The Pacific War

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Tokiwa's wreck at the end of World War II

A few days after the attack on Pearl Harbor, Tokiwa and the other minelayers of the 19th Division of the 4th Fleet escorted two troop transports that carried the occupation forces for the Gilbert Islands.[45] In January 1942, the ship participated in Operation R (the invasion of Rabaul and Kavieng) and returned to Kwajalein Atoll afterwards. She was damaged by American carrier aircraft in February 1942 and forced to return home for repairs. Tokiwa returned to Truk on 14 July, and reoccupied Makin Atoll the following month after the Makin Raid.[42]

File:Japanese cruiser Asama 1946.jpg
Asama on 25 August 1946

The ship returned home in 1943 and began to lay defensive minefields in 1944. She was moderately damaged by a mine in April 1945 and struck an American mine two months later. By this time, her armament had been augmented with approximately ten 25 mm Type 96 AA guns in single mounts and 80 depth charges. In addition Tokiwa was fitted with Type 3, Mark 1, Model 3 and Type 2, Mark 2, Model 1 air search radars.[46] While in northern Japan a few days before the end of the war, Tokiwa was severely damaged by American carrier aircraft and had to be beached by her crew lest she sink.[42]

Asama was reclassified as a training ship in 1942 and became a gunnery training ship later that year. She was disarmed at some point during the war, only retaining several 8 cm/40 3rd Year Type anti-aircraft guns,.[47] The ship survived the war intact and she and Tokiwa were stricken from the navy list in November 1945. Asama was scrapped in 1946–47 while Tokiwa was refloated in 1947 and scrapped that same year.[42][48]

See Also


  1. "Cwt" is the abbreviation for hundredweight, 12 cwt referring to the weight of the gun.


  1. Evans & Peattie, pp. 57–62
  2. Brook 1999, p. 125
  3. Milanovich, p. 72
  4. Brook 1999, pp. 107–09
  5. 5.0 5.1 Milanovich, p. 73
  6. Milanovich, pp. 74, 80
  7. 7.0 7.1 7.2 7.3 Jentschura, Jung & Mickel, p. 72
  8. Milanovich, p. 81
  9. 9.0 9.1 9.2 9.3 9.4 9.5 Brook 1999, p. 109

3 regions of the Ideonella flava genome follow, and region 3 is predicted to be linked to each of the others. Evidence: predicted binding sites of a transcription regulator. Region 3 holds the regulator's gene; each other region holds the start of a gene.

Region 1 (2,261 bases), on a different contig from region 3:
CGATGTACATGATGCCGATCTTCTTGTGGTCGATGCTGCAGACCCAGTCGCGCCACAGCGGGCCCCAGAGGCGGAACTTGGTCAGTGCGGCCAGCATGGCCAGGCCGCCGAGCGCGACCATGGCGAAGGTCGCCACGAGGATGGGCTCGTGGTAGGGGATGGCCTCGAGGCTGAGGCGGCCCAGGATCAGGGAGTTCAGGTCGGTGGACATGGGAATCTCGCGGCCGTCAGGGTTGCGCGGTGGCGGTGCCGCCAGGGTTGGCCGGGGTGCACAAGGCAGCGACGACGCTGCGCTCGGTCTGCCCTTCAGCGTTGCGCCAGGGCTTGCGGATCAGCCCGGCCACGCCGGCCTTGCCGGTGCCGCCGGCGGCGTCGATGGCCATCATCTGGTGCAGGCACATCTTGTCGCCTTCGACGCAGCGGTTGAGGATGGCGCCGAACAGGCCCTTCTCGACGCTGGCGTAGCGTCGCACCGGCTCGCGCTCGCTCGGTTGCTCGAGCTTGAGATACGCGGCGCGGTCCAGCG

10. Milanovich, pp. 76–77
  11. 11.0 11.1 Milanovich, p. 78
  12. Friedman, p. 276; Milanovich, p. 78
  13. Friedman, p. 114
  14. 14.0 14.1 Milanovich, p. 80
  15. Milanovich, pp. 80–81
  16. 16.0 16.1 16.2 Chesneau & Kolesnik, p. 225
  17. Brook 1999, p. 107
  18. Dix, p. 307
  19. Kowner, p. 465
  20. Warner & Warner, pp. 188–95
  21. Forczyk, pp. 42–43
  22. Corbett, I, pp. 127, 142
  23. Warner & Warner, pp. 236–38
  24. Forczyk, pp. 45–46
  25. Corbett, I, pp. 188–89, 191–96, 283–89, 319–25, 337–51
  26. Brook 2000, pp. 43, 45
  27. Corbett, I, pp. 389, 397–98, 417
  28. Corbett 1994, II, pp. 47, 52, 97, 104, 153, 159–60, 176–77, 217
  29. Campbell 1978, Part 2, pp. 128–32; Part 3, pp. 186–87
  30. Corbett 1994, II, pp. 319–20
  31. 31.0 31.1 Campbell 1978, Part 4, p. 263
  32. 32.0 32.1 Brook, p. 110
  33. Watts & Gordon, p. 109
  34. Corbett, II, pp. 356, 363–65, 377–80
  35. 35.0 35.1 Estes
  36. 36.0 36.1 Lacroix & Wells, p. 657
  37. Burdick, pp. 235, 241
  38. Saxon
  39. Campbell 1985, pp. 197–98
  40. Jentschura, Jung & Mickel, p. 73
  41. Lacroix & Wells, pp. 657–59
  42. 42.0 42.1 42.2 42.3 Hacket & Kingsepp
  43. Chesneau, p. 207
  44. Campbell 1985, p. 200
  45. Rohwer, p. 123
  46. Fukui, p. 13
  47. Fukui, p. 53
  48. Lacroix & Wells, p. 659


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External links